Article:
Group Scopes

Each group in Windows Server 2003 has a scope attribute, which determines which security principals can be members of the group and where you can use that group in a multidomain or multiforest environment. Windows Server 2003 supports the following group scopes:

Tip Security groups do everything distribution groups do, and more. However, distribution groups should be used whenever possible because they do not become part of a user's security token. This makes the authentication process quicker than if a security group were used.

Warning In a mixed-mode domain, you cannot nest groups that have the same group scope. For example, if my domain was at Windows 2000 Mixed-Mode, you would not be able to nest global groups inside of other global groups. You can nest global groups only when the domain functional level is set to Windows 2000 native or higher. Group scope is described in the next section.

■ Local Groups. Local groups reside on member servers and client computers. Use a local group to grant access to local resources on the computer where they reside.

■ Global Groups. Global groups reside in Active Directory at the domain level. Use a global group to organize users who share the same job tasks and need similar network access requirements, such as all accountants in an organization's accounting department. Global groups can be members of other global groups, universal groups, and domain local groups.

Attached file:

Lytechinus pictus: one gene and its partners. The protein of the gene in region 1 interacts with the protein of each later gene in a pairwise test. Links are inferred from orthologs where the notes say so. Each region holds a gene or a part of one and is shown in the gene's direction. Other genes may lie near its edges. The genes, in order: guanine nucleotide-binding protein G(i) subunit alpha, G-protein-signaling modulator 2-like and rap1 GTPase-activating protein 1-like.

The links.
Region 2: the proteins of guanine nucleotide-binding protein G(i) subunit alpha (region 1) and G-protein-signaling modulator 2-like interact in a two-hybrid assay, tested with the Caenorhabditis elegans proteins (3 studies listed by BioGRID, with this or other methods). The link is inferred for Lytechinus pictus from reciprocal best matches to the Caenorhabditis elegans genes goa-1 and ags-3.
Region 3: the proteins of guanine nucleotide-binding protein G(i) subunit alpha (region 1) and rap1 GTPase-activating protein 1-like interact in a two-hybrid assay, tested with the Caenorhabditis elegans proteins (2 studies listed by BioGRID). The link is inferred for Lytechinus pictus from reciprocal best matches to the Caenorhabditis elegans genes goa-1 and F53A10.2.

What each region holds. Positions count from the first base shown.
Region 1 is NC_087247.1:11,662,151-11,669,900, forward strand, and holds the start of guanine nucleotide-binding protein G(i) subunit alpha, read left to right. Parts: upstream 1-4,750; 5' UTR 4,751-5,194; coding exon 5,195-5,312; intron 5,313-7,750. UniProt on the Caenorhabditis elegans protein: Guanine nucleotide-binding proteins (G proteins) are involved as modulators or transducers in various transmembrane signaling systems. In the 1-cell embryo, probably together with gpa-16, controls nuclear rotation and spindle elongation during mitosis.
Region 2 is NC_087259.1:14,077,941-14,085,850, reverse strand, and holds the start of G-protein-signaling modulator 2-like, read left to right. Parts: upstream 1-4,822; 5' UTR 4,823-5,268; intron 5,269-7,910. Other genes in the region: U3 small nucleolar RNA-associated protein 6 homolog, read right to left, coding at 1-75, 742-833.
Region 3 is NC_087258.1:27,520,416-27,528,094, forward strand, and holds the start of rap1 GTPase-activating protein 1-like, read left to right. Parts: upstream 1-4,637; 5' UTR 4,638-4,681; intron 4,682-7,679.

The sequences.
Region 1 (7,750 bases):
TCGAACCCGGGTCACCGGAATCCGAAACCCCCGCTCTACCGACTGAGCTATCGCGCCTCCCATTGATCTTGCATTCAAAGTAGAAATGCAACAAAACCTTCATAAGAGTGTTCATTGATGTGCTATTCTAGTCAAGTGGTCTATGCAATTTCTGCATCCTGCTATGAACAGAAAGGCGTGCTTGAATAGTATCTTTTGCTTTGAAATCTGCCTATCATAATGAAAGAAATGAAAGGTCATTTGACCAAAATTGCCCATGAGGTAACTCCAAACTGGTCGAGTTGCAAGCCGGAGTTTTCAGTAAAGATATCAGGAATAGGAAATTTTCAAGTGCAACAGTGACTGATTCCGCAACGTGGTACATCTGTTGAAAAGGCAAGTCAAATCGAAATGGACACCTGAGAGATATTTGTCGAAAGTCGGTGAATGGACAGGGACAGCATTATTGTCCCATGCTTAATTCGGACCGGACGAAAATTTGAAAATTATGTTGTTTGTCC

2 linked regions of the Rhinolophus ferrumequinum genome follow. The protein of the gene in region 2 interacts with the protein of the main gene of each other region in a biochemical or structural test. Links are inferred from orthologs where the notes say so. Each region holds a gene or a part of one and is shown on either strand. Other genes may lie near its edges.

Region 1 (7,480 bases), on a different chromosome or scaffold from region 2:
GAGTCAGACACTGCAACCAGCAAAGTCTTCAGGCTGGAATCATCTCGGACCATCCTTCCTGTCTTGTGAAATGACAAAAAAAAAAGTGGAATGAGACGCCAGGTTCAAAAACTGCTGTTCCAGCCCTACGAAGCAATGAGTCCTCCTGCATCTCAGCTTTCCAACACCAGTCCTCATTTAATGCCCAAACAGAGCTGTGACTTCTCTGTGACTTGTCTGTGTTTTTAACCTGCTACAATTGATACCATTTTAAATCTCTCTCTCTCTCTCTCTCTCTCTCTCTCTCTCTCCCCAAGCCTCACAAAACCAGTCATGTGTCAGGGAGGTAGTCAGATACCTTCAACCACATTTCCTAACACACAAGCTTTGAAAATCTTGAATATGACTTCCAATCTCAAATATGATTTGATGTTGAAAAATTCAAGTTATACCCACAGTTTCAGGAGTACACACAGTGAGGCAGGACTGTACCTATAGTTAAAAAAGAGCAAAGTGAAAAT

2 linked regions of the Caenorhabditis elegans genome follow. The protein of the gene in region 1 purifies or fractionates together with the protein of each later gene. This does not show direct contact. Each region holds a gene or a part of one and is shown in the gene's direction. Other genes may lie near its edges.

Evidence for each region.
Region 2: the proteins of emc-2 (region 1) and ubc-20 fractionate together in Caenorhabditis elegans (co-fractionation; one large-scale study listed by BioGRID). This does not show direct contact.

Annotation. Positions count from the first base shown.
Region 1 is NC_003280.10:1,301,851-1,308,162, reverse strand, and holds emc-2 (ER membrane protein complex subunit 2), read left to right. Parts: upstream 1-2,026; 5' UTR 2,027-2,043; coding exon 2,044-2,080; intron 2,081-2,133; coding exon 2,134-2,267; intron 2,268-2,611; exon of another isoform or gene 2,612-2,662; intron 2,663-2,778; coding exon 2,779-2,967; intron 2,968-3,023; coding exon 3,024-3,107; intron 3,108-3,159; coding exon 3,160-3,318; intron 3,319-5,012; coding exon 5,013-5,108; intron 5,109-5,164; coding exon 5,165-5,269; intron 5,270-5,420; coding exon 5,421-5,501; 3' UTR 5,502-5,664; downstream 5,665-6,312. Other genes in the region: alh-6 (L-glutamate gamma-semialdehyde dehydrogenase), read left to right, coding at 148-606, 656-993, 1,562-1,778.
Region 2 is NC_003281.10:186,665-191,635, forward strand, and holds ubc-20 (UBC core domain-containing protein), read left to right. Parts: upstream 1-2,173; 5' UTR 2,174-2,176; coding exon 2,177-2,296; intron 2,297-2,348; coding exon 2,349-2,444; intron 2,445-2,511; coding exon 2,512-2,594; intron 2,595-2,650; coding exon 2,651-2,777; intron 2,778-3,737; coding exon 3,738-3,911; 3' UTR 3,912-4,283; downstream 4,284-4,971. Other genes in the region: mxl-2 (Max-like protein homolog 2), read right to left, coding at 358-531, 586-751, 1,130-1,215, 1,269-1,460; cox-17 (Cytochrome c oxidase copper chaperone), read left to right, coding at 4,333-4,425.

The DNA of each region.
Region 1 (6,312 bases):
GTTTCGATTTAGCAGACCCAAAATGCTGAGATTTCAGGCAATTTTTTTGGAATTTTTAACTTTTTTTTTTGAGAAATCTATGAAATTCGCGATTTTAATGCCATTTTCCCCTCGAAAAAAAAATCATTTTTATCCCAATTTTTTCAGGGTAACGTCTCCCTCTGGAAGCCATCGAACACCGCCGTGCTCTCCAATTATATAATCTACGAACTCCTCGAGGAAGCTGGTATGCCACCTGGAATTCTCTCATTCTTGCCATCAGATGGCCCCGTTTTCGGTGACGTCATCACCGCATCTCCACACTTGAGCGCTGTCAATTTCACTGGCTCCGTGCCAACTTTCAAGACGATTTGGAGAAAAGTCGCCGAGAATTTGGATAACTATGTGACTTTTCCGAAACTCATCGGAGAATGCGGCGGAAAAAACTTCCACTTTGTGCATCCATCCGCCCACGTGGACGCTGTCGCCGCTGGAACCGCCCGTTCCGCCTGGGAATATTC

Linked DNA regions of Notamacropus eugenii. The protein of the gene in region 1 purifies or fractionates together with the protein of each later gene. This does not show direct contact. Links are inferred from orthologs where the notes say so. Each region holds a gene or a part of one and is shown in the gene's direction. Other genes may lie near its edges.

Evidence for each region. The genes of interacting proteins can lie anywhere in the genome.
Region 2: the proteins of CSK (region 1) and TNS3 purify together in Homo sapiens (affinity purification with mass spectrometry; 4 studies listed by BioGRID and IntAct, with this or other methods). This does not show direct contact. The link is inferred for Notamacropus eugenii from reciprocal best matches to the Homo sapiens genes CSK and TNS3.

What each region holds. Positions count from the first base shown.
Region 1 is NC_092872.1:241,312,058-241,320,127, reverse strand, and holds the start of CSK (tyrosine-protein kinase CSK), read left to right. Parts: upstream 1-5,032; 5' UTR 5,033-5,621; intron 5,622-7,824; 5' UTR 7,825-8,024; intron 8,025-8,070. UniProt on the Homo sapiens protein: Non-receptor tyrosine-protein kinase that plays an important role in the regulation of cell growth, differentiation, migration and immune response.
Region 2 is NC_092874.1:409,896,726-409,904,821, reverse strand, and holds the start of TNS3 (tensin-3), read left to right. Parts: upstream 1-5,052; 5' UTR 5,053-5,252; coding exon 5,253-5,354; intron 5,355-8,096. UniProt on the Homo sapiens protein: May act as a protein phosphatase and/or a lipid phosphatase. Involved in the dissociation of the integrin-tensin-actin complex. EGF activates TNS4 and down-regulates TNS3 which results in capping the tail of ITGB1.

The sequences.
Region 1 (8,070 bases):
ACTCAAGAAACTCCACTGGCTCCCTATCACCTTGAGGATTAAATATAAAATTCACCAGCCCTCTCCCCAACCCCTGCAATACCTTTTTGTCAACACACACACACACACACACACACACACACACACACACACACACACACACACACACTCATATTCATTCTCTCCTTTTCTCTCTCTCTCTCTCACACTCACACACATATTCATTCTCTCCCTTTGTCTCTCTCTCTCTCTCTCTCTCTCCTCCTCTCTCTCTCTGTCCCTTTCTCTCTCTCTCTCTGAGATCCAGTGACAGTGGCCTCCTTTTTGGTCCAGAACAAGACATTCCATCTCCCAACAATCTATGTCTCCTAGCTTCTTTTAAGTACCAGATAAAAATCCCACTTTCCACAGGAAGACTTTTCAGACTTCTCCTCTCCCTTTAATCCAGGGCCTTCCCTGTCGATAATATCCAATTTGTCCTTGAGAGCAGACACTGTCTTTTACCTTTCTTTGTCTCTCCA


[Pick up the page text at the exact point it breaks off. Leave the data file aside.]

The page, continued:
■ Domain Local Groups. Domain local groups reside in Active Directory at the domain level. Use a domain local group when you want to assign access permissions to resources that are located in the same domain in which you create the domain local group. You can add all global groups that need to share the same resources to the appropriate domain local group.

■ Universal Groups. Universal groups reside in Active Directory at the forest level. Use universal groups when you want to nest global groups so that you can assign permissions to related resources in multiple domains. Universal groups can be members of other universal groups, global groups, and domain local groups. The Windows Server 2003 domain functional level must be at Windows 2000 native mode or higher to use universal security groups. You can use universal distribution groups in a Windows Server 2003 domain that is in Windows 2000 mixed mode and higher.

Figure 2.5 shows the relationship between the group scopes, with arrows used to indicate which group types can be nested within other group types.

Note Local groups are the only group type available in a non-domain environment.

Group

Figure 2.5 Some group types can be nested within other group types

Group

Figure 2.5 Some group types can be nested within other group types

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